The relation between lifestyle and Alzheimer’s disease has been previously described in many studies. It has become well established that lifestyle interventions can prevent the onset of the disease in about 40% (as we reported in a previous NF based on the 12 Alzheimer’s disease prevention factors listed by The Lancet commission on Dementia). The Finnish FINGER study (Finnish Geriatric Intervention Study 2015) has also already impressively shown these correlations
However, most studies are directed at primary prevention, that is, how to prevent the onset of the disease in symptom-free or previously healthy individuals. Not so many studies have examined the effect of lifestyle measures in reducing symptoms or modifying disease progression in individuals who already have cognitive complaints.
Hypothetically, patients in early stages of cognitive decline can still make themselves significant changes in lifestyle. Also, their brains still have sufficient neuroplasticity to modify the natural evolution of the disease.
But would these patients really benefit from lifestyle interventions? What would be the impact of these interventions if symptoms are already present?
To answer these questions, a proof-of-concept study was developed and published in September 2020. It should, as the name suggests, test the hypothesis and provide evidence for its correctness.
119 community-dwelling individuals, aged older than 65 were selected and divided in two groups:
The control group received online informational modules about how to prevent dementia including Mediterranean diet, physical activity and cognitive engagement. After each module participants were given one week with no educational activities to allow them to implement the information in their own daily life. After this week, the next module of the online course started.
The intervention group completed the same online educational modules, but in the weeks between undertaking the modules, the intervention group took part in practical activities including meeting with nutritionists, personal trainers and completing brain training. These activities thus reinforced the practical implementation of the contents learned in the online course.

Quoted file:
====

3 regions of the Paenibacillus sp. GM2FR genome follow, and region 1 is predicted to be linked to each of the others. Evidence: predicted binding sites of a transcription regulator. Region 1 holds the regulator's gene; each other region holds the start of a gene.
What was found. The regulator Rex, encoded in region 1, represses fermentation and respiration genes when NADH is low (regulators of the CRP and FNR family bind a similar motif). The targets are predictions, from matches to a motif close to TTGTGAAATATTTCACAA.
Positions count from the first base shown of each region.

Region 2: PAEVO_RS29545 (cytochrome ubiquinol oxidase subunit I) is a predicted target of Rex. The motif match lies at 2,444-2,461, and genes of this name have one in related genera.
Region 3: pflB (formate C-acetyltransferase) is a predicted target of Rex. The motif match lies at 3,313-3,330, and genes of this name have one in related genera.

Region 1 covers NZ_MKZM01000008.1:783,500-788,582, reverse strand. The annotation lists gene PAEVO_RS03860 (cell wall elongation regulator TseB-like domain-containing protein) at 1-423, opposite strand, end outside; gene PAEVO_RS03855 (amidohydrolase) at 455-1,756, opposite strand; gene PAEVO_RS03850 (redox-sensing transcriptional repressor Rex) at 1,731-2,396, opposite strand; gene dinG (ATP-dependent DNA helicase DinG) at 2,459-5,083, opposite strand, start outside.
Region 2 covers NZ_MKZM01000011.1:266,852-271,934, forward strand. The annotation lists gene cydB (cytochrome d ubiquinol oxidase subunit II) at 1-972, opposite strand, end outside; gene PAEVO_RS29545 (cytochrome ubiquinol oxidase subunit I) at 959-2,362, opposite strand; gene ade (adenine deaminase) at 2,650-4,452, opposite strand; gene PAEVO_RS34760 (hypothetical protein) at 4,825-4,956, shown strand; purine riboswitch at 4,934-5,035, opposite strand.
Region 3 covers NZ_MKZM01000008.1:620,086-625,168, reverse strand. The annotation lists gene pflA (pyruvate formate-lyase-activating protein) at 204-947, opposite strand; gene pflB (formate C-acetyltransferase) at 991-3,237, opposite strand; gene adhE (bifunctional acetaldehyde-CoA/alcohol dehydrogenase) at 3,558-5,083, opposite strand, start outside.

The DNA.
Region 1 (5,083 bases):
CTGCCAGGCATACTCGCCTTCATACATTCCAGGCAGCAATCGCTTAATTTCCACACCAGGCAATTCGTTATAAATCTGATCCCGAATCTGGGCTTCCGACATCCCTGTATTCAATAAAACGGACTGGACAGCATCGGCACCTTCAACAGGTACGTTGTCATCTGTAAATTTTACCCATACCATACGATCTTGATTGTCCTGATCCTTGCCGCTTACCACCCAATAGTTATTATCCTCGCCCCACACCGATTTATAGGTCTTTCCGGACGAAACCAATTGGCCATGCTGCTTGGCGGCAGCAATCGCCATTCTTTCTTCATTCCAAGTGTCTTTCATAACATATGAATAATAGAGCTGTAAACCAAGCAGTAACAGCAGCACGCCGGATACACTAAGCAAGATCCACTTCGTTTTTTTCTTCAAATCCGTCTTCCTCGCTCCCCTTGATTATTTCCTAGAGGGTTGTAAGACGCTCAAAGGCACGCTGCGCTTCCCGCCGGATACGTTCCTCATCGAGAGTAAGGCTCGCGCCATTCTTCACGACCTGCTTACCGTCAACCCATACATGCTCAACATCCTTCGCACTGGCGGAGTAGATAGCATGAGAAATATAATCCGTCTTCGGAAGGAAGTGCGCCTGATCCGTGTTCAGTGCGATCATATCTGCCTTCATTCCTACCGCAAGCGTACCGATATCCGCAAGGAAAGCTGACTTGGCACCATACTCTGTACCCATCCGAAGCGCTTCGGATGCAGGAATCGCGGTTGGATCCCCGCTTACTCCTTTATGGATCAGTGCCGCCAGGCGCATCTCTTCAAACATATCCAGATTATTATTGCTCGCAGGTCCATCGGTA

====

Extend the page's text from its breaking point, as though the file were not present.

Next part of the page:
All participants had been previously diagnosed with mild cognitive impairment by a medical professional or reported experiencing subjective cognitive decline. The terms “subjective cognitive impairment” and “mild cognitive impairment” are used to classify early-stage Alzheimer’s disease. In the first case, the cognitive changes are perceived by those affected, but are often misinterpreted and not associated with Alzheimer’s disease. Mild cognitive impairment, on the other hand, causes a slight but noticeable and measurable decline in cognitive abilities, including memory and thinking skills.
After 8 weeks, participants in the intervention group had improved cognition. Besides that, lifestyle intervention was able to significantly decrease exposure to lifestyle risk factors for Alzheimer’s disease and also increased exposure to protective factors.
These findings provide evidence that multimodal lifestyle changes can also be successful in secondary prevention: the lifestyle intervention was able to improve cognition in the early stages of the disease, even in a very short period of time. It also significantly reduced the exposure to lifestyle-related risk factors for Alzheimer’s disease.
It made clear that an effective and sustained implementation of lifestyle changes is important to revert symptoms. Furthermore, it supports the inclusion of nutrition, physical activity and brain training (among others) as key components in the treatment of early stages of Alzheimer’s disease, such as subject or mild cognitive impairment.
In the USA, Dr. Dale Bredesen has been implementing these principles therapeutically for years. He has developed a multifactorial lifestyle concept that has already been successfully applied to many Alzheimer’s patients in the early stages of the disease. Here you can find more information about this promising therapy programme.
This small study opens the way for larger, longer future trails to get even more detailed information on how a sustained lifestyle improvement can affect cognition. The results can already encourage patients in the early stages of the disease not to give up, but to invest in lifestyle measures to effectively revert symptoms and delay cognitive decline. Secondary prevention interventions are able to modify the course of the disease!
Many previous studies have already confirmed the importance of lifestyle intervention to prevent or delay the beginning of Alzheimer’s disease but its role in reversing symptoms of early stages has not been so well studied. Now it starts to become more clear that a healthy lifestyle is also a key factor in improving the first symptoms and in reducing disease progression. It’s never too late to engage in a healthy lifestyle and protect your brain from dementia!
- McMaster M, Kim S, Clare L, Torres SJ, Cherbuin N, DʼEste C, Anstey KJ. Lifestyle Risk Factors and Cognitive Outcomes from the Multidomain Dementia Risk Reduction Randomized Controlled Trial, Body Brain Life for Cognitive Decline (BBL-CD). J Am Geriatr Soc. 2020 Nov;68(11):2629-2637
- Ngandu T, Lehtisalo J, Solomon A, et al. A 2 year multidomain intervention of diet, exercise, cognitive training, and vascular risk monitoring versus control to prevent cognitive decline in at-risk elderly people (FINGER): a randomised controlled trial. Lancet. 2015 Jun 6;385(9984):2255-63.
- Livingston G, Huntley J, Sommerlad A, et al. Dementia prevention, intervention, and care: 2020 report of the Lancet Commission. Lancet. 2020 Aug 8;396(10248):413-446.